Headlines can be misleading.

Reading USA Today I encountered this headline:

Majority of economists in USA TODAY survey back 2nd stimulus

I was skeptical, so I skimmed the article to figure out how the paper got to such an unlikely conclusion. Will you be surprised that the headline derives from this?

Congress should pass a second economic stimulus bill that could include tax cuts, an extension of unemployment benefits, or funds for roads and bridges, say a majority of economists polled recently by USA TODAY.

Thirty-two of the 43 economists (74%) who answered the question last week in a survey by USA TODAY said lawmakers should pass a stimulus bill to soften the blow. “It won’t keep us from going into recession,” PMI Group chief economist David Berson says. “But it may make the difference in preventing a worse recession.”

“Majority of economists who responded to USA Today Survey back 2nd stimulus” is not quite the same, is it? It loses a little punch. At the expense of some truth, since self-selected responses to a politically charged question is hardly objective. But the news isn’t about the objective, I suppose.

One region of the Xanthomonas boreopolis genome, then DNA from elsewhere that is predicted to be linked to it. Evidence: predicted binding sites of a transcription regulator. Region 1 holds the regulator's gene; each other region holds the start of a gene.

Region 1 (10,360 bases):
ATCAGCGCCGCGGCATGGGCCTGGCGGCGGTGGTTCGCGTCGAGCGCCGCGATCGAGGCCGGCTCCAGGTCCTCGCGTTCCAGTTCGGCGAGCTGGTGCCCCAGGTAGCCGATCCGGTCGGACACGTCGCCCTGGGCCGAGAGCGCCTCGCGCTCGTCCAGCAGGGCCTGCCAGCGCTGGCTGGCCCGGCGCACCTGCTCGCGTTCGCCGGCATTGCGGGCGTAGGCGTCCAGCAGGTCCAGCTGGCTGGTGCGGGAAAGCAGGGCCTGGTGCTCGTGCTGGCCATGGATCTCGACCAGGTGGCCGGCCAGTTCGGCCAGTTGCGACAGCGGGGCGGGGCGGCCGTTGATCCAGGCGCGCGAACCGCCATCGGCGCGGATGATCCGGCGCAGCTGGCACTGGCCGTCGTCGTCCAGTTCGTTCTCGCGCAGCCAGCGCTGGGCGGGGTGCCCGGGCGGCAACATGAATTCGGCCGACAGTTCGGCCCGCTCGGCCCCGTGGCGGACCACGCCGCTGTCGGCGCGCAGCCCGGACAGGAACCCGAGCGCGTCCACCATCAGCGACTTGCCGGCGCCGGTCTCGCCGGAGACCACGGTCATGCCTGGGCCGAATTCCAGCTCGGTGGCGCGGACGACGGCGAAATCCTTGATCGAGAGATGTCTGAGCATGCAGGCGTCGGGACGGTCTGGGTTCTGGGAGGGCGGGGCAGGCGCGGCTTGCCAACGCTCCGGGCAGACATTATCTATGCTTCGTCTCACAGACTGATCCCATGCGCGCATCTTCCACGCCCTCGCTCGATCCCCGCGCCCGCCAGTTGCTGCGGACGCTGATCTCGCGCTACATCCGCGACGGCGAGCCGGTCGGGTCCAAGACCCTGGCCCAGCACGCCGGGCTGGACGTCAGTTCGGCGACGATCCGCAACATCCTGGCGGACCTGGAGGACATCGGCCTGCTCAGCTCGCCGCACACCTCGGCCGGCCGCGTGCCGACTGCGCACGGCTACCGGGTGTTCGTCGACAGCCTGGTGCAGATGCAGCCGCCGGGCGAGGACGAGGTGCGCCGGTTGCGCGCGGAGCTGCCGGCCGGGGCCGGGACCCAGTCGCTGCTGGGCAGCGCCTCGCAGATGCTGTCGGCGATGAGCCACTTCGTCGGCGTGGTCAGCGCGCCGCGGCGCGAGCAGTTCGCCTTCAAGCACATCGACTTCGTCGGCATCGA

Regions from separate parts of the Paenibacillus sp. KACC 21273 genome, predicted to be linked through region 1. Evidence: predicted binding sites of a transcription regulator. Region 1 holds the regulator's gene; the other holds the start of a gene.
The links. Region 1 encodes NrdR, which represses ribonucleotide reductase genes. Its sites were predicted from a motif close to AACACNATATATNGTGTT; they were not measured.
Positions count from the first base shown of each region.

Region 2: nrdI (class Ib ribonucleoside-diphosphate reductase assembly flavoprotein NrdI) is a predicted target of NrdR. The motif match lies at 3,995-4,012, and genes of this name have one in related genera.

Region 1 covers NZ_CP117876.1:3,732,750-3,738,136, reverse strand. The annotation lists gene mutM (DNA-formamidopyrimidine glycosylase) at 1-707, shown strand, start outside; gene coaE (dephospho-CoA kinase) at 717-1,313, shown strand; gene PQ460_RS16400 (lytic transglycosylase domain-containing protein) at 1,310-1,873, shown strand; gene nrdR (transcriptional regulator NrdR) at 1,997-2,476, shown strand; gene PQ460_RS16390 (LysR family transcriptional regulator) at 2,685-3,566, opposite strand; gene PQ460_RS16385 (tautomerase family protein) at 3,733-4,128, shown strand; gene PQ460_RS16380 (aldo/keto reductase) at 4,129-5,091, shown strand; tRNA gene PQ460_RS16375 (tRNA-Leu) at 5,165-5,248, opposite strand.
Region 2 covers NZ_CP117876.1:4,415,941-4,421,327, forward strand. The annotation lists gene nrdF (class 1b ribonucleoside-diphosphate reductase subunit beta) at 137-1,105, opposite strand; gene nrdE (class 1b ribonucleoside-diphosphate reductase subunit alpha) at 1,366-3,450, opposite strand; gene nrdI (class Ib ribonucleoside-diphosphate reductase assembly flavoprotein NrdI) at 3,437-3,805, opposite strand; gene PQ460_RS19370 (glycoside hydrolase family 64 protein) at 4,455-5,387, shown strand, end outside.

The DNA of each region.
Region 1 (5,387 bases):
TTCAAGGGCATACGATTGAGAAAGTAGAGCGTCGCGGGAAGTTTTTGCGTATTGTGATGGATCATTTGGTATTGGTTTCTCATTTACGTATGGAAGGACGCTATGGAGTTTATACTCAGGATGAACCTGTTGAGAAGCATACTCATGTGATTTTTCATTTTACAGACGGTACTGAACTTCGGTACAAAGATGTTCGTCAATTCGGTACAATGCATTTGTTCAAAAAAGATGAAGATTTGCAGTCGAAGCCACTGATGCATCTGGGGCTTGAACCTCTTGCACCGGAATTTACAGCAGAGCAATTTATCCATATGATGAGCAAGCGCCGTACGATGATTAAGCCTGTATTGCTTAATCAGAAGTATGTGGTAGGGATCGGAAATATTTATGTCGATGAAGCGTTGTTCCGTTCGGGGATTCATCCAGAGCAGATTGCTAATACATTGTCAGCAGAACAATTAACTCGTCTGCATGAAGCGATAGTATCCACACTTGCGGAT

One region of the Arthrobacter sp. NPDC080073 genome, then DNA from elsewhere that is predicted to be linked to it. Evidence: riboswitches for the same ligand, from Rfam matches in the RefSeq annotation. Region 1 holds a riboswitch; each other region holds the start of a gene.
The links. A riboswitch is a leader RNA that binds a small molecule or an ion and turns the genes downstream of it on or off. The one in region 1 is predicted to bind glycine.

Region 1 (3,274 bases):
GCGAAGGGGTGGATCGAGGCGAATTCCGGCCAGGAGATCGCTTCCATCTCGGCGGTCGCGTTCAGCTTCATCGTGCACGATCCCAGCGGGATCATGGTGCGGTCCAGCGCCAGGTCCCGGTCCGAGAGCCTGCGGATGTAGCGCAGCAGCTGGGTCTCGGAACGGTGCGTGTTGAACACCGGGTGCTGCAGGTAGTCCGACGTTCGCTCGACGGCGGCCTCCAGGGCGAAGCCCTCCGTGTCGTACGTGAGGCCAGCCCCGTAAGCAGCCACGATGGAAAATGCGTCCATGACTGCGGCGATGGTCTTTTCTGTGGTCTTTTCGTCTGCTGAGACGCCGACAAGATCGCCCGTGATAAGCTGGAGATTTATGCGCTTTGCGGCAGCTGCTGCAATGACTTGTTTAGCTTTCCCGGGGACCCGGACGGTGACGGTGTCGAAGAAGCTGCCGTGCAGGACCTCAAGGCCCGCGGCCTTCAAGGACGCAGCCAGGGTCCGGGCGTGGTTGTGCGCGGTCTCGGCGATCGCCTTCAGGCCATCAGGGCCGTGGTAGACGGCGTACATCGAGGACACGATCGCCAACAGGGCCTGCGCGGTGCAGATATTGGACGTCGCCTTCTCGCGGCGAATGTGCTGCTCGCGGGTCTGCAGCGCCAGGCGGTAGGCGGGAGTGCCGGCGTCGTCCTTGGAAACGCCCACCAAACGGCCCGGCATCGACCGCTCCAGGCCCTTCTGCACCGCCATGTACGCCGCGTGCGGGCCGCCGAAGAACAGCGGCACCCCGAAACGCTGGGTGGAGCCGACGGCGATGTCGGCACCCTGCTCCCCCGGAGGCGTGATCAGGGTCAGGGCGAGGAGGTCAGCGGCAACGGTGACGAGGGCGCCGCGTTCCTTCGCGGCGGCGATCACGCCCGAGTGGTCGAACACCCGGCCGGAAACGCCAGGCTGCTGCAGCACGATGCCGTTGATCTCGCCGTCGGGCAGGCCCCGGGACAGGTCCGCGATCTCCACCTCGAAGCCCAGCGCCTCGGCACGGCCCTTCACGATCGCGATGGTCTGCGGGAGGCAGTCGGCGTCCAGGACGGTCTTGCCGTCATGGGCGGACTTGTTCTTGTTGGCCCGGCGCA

Note: Every blog entry can’t be a winner. I’m distracted by the World Series, so I needed to flex my blogging muscles.

One thought on “Headlines can be misleading.”

  1. … And 43 respondents is barely enough to do make any statistically valid inferences. There’s a margin of error there of about +/-11.5%, and that doesn’t take into account the sample bias you alluded to above.

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